by Max Barry

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Region: Geopolity

The Rexist Rijk wrote:BOARD OF PUNISHMENTS TO Infiny and the League of Nations

The Board of Punishments is saddened to hear the concern and condemnations put forward by the people of Infiny and Monaco. However, we wish to stand by our principles.

The Ten Abominations were a series of criminal offences which had their roots in Traditional Chinese Law. This refers to the laws used in China, which have undergone continuous development since the 11th century BC. This legal tradition incorporates elements of Legalism and Confucianism, pertaining to social order and governance.

The Traditional Chinese criminal procedure relies a district magistrate conducting a public investigation of a crime, rather than using attorneys to represent prosecution and defense. The magistrate is a person who seeks the truth, not a partisan for either side.

The Legalist ideals of the Law insist that the justice system is reliant on penal law and the imposition of heavy punishments to enforce social order. In such cases, all moral considerations and social standings are excluded from judgement, echoing equality before the law. The punishment of offences should always be clear and intelligible to the ordinary people, and should be properly communicated.

During the Western Han dynasty, tattooing and amputation were abolished as punishments. However, in this day and age, where sedition and subversion is commonly seen everywhere, it is in the Emperor's best interest to ensure that everyone continues to follow the laws as prescribed to them. The law as a whole was intended to function as a guide to model conduct, and not to be questioned.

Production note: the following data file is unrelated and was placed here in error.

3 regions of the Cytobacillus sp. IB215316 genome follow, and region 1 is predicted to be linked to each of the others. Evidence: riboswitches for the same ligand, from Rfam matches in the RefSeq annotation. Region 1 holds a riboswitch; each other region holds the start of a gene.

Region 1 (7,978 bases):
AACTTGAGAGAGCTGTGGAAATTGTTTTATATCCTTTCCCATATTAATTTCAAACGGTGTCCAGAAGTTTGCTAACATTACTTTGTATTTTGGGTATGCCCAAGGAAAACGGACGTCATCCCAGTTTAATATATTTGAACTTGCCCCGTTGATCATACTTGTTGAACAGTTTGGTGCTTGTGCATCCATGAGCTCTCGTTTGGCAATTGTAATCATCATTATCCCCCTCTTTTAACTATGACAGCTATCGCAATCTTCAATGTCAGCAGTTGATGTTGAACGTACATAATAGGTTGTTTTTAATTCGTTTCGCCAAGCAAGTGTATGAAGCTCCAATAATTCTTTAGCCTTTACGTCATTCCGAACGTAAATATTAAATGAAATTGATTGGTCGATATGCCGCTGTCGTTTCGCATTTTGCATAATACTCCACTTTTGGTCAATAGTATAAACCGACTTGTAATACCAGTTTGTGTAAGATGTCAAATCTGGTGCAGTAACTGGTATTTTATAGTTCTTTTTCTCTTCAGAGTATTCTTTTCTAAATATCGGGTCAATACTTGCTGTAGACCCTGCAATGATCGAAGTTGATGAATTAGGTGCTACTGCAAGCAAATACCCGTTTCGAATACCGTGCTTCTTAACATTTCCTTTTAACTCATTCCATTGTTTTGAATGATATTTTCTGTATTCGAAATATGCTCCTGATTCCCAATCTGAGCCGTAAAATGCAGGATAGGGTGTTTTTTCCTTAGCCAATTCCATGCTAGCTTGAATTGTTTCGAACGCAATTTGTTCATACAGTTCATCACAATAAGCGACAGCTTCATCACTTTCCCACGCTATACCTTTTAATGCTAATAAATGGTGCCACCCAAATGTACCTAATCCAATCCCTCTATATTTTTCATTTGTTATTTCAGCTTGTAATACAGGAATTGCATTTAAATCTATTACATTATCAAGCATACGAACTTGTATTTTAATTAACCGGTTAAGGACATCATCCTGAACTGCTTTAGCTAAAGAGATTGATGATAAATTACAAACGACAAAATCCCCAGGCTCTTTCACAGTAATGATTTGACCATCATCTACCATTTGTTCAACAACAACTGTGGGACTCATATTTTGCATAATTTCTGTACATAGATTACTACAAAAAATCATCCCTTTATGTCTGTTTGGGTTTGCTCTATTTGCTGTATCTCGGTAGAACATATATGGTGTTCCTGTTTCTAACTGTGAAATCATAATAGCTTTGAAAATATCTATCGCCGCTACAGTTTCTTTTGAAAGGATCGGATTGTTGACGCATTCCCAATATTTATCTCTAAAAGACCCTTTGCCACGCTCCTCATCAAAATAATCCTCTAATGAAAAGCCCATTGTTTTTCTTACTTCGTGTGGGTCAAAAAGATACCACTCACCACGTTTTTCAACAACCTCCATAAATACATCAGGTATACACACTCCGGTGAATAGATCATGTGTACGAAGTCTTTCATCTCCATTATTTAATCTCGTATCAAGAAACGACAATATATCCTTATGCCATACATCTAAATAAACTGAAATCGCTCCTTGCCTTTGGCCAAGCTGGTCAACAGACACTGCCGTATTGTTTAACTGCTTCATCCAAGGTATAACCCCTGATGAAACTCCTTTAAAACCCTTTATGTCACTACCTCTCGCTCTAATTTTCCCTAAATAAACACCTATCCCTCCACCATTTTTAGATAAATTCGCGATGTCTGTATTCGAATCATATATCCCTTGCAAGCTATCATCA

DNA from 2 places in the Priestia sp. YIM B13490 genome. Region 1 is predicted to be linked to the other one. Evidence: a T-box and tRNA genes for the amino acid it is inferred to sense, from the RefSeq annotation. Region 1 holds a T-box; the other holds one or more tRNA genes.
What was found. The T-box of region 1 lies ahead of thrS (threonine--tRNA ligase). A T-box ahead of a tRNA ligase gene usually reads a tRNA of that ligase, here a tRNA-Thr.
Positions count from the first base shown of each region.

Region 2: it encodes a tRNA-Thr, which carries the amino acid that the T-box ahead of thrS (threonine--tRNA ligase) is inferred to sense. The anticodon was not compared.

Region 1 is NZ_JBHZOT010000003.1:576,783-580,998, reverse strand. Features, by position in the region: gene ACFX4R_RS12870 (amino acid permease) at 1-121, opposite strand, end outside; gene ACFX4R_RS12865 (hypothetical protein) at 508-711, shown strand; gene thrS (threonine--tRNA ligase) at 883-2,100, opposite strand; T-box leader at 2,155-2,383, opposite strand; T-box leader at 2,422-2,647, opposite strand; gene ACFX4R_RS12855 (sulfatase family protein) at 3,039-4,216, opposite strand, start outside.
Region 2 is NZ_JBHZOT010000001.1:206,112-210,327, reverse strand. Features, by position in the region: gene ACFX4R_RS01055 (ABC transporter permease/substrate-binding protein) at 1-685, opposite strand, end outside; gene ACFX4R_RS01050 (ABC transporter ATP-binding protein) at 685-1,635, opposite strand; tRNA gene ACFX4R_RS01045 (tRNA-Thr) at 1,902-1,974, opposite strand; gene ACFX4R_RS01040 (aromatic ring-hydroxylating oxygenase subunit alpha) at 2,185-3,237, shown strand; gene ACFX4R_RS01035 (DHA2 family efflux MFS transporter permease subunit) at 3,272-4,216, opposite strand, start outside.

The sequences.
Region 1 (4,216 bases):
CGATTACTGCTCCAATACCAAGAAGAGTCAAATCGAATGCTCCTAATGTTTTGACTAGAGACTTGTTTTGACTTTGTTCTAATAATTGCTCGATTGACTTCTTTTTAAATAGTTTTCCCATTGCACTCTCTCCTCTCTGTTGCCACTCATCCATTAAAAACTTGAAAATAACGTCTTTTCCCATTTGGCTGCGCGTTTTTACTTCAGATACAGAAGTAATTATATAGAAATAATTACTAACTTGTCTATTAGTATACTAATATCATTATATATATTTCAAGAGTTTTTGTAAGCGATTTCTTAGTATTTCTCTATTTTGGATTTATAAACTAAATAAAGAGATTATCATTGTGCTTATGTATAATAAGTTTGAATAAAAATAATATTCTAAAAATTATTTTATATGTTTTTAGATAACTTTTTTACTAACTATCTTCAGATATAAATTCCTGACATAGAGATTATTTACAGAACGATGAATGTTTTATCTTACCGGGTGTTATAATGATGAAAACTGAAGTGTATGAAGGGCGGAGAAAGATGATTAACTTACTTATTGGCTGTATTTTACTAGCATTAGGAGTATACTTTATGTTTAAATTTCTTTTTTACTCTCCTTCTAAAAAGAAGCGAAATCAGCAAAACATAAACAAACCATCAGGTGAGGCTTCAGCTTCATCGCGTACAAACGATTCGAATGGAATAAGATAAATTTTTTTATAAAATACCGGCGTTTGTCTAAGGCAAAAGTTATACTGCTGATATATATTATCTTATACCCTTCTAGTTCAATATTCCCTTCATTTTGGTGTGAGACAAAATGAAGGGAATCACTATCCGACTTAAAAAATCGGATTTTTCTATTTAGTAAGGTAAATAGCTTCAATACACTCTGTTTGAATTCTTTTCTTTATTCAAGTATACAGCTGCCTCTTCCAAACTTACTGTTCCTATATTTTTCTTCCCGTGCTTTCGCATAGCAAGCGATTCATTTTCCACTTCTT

Those who seek to flaunt the law are to be punished, as should a responsible society do so.

Prince Alin
Deputy Head of the Board of Punishments

Official statement - Barbaric punishments
~ Secretariat to the League of Nations

To Prince Alin, Deputy Head of the Board of Punishments, Greeting!

First of all, thank you for responding to our statement and condemnation, it shows at the very least that The Rexist Rijk seeks to interact with other states and organisations over these subjects.

May I start by making a point to set the record right? The League of Nations is not a state. We are an independent international organisation with multiple states as its members.

Let me utter once more that we have in common the principle that the laws of a state should be followed, and that not doing so generally warrants a punishment. The point that the League seeks to make, is that the recently implemented punishments are inhumane.

We recognise that the Ten Abominations go a long way back, and have been enshrined in your nation's culture. However, to remove parts of the body in the 21st century as a punishment is seen by us as barbaric.

Criminals should not be sentenced to the harshest punishments just to set an example in order to reduce crime rates. We believe that all persons are entitled to their body, and that no state has the right, whehter "justified" by statute or not, to infringe this right.

Therefore, our condemnation stands and will not be lifted.


Gabriella, Comtesse de Polignac
Director-General to the League